Even as a toddler, Christian Sands, the onetime wunderkind who grew up in New Haven, could play the piano well enough to turn sophisticated listeners’ heads.

By age 4, he had taken his first baby steps into “formal” studies, which prepared him for writing compositions by 5.

Samirah Evans

A powerhouse jazz and blues artist who was uprooted by Hurricane Katrina from New Orleans to Brattleboro, Vermont, Samirah Evans is an unstoppable force of nature on-stage, a sexy, high-octane blend of ebullient personality and explosive showbiz savvy.

Before the noted, jazz-loving Berkshire watercolorist Marguerite Bride had pledged her troth to art in the 1990s, the Pittsfield painter had worked as a dedicated registered nurse and a highly regarded software engineering manager with a degree in computer science.

Steven Sussman

Few, if any, sane gamblers back in 1996 would have bet that the Litchfield Jazz Festival (LJF) -- a then at-risk brainchild of the fearless cultural crusader Vita Muir -- would survive its infancy to become an annual crown jewel among Connecticut’s premier summer arts and entertainment events.

Leyla Kayi

A robust celebration of urban life and culture, the Springfield Jazz and Roots Festival -- a free, day-long, outdoor gala reveling in global sounds, arts, crafts, dance, theater and local and ethnic cuisine -- steps off Saturday, August 6, at 11:00 am at Court Square in the heart of the city’s downtown.

Jan Mullen

Living for decades in the shadow of his famous, beloved big brother, Nat “King” Cole, Freddy Cole didn’t begin to emerge as a fine singer and pianist in his own right until the 1990s, when he was already in his 60s.

Irene Cowern

Traditional jazz fans can double their pleasure as the identical twin Midiri brothers, Joe and Paul, coast-to-coast co-champions of classic jazz, display their parallel musical wizardry at the Elks Lodge in Branford on July 15 at 7:30 pm.

Richard Conde

Unlike some piano virtuosos, Laszlo Gardony, Hungary’s great gift to the American jazz scene, uses his dazzling keyboard mastery to enhance his soulful expressiveness rather than relying on pyrotechnical prowess as his sole claim to international fame.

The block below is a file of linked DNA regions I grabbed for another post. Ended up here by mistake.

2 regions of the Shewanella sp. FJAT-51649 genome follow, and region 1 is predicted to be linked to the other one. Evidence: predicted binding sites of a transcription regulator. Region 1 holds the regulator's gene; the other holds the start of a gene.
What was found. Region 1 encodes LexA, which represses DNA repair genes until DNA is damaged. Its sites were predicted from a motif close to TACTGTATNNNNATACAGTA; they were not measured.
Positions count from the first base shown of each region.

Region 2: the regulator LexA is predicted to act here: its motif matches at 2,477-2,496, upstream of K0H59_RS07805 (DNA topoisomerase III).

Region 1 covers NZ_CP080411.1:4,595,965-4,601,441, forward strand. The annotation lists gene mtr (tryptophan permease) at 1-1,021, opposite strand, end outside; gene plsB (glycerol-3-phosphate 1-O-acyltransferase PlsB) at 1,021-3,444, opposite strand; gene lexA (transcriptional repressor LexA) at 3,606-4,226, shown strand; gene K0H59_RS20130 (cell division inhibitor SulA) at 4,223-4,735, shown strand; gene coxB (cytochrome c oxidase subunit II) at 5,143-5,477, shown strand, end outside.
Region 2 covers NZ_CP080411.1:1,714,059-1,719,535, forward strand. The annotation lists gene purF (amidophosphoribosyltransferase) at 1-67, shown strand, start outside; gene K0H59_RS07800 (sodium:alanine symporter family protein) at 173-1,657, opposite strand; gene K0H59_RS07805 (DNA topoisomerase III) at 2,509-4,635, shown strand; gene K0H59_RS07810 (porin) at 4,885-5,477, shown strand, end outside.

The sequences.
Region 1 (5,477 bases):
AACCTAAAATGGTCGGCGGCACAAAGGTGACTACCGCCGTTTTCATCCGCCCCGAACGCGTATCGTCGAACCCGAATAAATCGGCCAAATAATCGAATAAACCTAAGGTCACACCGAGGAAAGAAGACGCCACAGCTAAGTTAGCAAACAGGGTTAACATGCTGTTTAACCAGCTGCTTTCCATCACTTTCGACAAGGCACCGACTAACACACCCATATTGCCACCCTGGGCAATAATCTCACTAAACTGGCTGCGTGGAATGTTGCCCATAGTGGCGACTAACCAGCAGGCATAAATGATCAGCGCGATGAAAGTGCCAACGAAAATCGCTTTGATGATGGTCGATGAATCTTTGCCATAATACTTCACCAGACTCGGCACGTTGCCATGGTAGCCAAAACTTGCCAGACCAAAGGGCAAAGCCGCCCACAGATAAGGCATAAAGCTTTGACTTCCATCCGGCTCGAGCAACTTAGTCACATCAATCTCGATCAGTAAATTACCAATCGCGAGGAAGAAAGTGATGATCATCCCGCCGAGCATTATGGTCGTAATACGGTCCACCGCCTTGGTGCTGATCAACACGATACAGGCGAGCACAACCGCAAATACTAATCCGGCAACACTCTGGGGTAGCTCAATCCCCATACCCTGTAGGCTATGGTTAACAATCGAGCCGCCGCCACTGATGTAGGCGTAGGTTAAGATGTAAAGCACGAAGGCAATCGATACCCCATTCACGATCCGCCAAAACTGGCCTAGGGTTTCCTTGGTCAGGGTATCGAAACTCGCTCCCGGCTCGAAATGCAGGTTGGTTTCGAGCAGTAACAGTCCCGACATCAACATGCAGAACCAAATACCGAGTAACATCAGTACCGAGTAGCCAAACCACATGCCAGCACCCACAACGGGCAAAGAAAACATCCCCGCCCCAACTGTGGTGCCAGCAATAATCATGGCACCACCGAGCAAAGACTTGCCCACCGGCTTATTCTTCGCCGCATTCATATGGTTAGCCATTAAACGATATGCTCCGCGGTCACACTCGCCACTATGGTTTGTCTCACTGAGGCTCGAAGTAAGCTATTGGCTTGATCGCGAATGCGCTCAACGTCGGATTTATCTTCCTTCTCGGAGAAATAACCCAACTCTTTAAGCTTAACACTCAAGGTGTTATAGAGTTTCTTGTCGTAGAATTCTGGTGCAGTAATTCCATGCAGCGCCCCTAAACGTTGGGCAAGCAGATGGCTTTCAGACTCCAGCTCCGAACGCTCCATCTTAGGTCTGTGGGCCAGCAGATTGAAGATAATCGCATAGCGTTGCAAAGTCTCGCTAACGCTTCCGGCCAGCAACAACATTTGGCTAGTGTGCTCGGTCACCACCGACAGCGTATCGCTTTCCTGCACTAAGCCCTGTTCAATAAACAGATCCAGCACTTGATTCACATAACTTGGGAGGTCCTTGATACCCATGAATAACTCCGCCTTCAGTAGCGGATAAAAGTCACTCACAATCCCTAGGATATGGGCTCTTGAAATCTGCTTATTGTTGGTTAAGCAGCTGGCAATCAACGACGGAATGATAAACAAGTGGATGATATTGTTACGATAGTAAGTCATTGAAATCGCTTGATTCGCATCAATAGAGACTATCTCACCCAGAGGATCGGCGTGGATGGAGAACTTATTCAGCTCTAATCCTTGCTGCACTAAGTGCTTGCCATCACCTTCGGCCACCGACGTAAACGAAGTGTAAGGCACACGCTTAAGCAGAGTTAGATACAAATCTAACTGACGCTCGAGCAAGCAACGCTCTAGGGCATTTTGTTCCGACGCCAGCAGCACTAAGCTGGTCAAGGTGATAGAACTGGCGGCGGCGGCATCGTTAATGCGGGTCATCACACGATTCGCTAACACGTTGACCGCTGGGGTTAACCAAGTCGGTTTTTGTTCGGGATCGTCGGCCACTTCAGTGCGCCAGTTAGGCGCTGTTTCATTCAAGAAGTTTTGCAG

Maurice Robertson

Break out the cooler, corkscrew, suntan lotion, shades, lawn chair and picnic basket for the grand July opening of the free, lavish summer jazz festivities in Hartford’s Bushnell Park.

Steven Sussman

Summer is the most remarkably abundant season for premier local jazz festivals, stomping everywhere from downtown Springfield to the New Haven Green, from Litchfield County’s Goshen Fairgrounds to Hartford’s Bushnell Park.

Matt Criscuolo

As you approach Matt Criscuolo’s Wilton Pizza nestled on the Wilton Town Green, be prepared to be enveloped by, perhaps even enraptured by, a savory, swinging, shrine-like, aromatic ambience celebrating the nourishing power and the delicious glory of both jazz and pizza.

Courtesy Eric Wyatt

Born and bred in a jazz-saturated home in Brooklyn, New York, the globe-trotting, big-toned, take-no-prisoners tenor saxophonist Eric Wyatt has been on a lifelong quest to discover and hone his own sound and voice.   

Enid Farber / Mario Pavone

Appropriately titled Blue Dialect, bassist/composer Mario Pavone’s fourth piano trio album flows with the fluent, articulate grace and freedom of a great, witty conversation, reveling in spontaneous, interactive musical dialogues in which everyone gets to speak his mind.